15 Million Hit by Equifax Hacking - How Can You Stay Secure Online?
After suffering a major data breach earlier this year, credit rating company Equifax now believes that the number of UK customers had their information stolen has doubled from their initial estimate, and that millions more could have had their details compromised.
The firm is contacting almost 700,000 UK customers to warn them about having had their data stolen in the attack. Equifax’s original estimates were that "fewer than 400,000" were affected by the leak in the UK. However, it has since revised this estimate to say that it now believes over 690,000 people could have had their data, including email addresses, passwords, driving license and phone numbers, leaked. The revised figure comes after investigators looking into the Equifax breached discovered another file had been stolen.
Last Tuesday night it became apparent that criminals had targeted 15.2 million records in the UK. The stolen data included partial credit card details of fewer than 15,000 customers. The hackers responsible for the theft may also have compromised a further 14.5 million records including details such as names and birth dates, which could be used by fraudsters to carry out identity theft.
Equifax's systems in the US were compromised by cyber criminals between May and July, allowing the hackers to steal the information of millions of customers. Approximately 14.5 million consumers in the US could have been affected in the attack - a figure that Equifax had also underestimated initially. The US-based credit reference agency said the details of some British people had been stored across the Atlantic, resulting in them being implicated in the hack.
Richard Smith, Equifax chief executive and chairman, stepped down in the weeks after the hack was reported. The company, which holds data on around 820 million consumers and 91 million companies, said it faced a "massive" task responding to the hack.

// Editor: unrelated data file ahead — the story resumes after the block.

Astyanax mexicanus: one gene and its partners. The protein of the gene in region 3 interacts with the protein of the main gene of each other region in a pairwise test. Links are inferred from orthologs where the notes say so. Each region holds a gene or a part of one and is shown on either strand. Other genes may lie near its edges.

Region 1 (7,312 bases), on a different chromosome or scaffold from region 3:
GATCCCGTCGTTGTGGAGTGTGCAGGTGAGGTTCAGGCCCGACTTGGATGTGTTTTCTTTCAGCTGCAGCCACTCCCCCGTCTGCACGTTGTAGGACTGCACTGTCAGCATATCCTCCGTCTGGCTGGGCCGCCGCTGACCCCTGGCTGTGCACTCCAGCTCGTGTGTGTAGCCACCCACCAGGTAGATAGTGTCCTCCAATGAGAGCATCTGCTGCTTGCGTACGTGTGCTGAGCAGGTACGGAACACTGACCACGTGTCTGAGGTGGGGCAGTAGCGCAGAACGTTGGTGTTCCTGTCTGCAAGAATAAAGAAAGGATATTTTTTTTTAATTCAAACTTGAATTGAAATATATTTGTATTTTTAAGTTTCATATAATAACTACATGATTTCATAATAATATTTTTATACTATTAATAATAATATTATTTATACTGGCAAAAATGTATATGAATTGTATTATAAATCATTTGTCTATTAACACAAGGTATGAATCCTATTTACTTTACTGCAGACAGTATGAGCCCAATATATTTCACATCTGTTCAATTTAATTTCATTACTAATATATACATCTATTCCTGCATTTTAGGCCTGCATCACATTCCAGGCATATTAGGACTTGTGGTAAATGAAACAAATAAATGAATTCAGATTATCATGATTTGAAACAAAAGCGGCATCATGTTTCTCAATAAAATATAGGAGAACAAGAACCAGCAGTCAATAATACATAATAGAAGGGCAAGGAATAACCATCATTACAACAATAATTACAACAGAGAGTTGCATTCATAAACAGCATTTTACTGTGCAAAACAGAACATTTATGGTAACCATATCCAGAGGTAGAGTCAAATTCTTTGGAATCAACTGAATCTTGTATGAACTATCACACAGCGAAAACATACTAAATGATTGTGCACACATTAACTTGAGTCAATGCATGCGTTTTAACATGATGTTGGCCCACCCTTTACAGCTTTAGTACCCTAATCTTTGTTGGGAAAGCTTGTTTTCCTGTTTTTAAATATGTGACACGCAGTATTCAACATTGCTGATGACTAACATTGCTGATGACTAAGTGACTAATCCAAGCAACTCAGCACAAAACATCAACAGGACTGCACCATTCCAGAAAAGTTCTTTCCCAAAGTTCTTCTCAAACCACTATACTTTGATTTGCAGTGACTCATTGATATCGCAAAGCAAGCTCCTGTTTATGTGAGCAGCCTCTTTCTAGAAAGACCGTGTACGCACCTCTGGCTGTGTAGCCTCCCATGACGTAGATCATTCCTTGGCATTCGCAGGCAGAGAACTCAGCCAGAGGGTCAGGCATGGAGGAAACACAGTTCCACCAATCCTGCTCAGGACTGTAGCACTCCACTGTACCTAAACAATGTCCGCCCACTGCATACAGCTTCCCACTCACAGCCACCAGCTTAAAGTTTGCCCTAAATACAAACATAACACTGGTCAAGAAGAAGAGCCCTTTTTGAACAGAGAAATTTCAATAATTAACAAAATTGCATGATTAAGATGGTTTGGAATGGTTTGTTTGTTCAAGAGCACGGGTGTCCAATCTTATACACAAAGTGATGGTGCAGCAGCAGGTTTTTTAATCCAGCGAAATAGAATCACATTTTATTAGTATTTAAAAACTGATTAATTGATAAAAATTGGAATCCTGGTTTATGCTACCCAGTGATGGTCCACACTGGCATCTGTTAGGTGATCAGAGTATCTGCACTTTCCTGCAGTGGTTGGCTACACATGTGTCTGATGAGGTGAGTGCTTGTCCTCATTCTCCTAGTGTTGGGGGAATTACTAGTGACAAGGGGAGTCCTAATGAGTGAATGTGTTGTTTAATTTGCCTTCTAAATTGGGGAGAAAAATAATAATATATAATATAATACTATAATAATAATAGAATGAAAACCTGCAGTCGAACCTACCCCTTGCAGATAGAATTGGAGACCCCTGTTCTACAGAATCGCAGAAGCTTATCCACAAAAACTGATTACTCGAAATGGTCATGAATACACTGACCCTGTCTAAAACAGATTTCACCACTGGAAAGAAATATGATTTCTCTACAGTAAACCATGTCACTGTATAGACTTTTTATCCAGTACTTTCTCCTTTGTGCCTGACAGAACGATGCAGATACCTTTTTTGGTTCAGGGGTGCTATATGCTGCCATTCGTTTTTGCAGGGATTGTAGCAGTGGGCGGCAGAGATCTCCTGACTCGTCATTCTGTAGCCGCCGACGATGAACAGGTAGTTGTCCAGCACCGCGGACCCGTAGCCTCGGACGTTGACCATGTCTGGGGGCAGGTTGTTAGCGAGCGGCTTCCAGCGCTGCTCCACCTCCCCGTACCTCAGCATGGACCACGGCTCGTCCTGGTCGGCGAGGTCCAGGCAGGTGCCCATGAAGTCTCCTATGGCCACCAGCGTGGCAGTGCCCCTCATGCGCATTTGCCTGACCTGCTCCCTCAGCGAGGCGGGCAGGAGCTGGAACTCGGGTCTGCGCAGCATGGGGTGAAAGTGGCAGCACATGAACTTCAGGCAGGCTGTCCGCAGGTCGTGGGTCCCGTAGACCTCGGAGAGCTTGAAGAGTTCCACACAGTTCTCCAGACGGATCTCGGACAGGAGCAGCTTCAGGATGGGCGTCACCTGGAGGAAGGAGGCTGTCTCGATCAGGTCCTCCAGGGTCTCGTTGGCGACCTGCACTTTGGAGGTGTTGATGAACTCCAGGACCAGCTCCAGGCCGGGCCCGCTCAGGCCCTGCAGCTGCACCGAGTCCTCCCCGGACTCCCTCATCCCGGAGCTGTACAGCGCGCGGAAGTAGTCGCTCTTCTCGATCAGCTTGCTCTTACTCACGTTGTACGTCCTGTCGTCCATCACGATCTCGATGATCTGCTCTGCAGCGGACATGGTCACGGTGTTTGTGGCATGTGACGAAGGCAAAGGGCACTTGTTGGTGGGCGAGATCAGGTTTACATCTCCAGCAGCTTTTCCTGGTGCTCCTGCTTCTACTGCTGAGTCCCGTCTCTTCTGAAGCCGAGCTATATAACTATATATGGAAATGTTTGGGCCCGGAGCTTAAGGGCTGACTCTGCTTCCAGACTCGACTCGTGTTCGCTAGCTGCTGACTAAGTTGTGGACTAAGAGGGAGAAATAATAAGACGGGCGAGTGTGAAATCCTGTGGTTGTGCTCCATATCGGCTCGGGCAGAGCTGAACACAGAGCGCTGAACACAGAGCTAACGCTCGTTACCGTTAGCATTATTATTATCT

Patricio Remon, Equifax's president for Europe, said: "Once again, I would like to extend my most sincere apologies to anyone who has been concerned about or impacted by this criminal act. It has been regrettable that we have not been able to contact consumers who may have been impacted until now, but it would not have been appropriate for us to do so until the full facts of this complex attack were known, and the full forensics investigation was completed."
Equifax said customers who receive a letter from the firm can make use of its identity protection service and contact its staff through a seven-day help line. It advised that it will never contact consumers to ask for money or personal information, and that it will never cite their details in correspondence. Remon added: "I urge anyone who receives a letter from Equifax to take advantage of the remedial services being offered to help mitigate against any risk, or to contact us should you have any questions."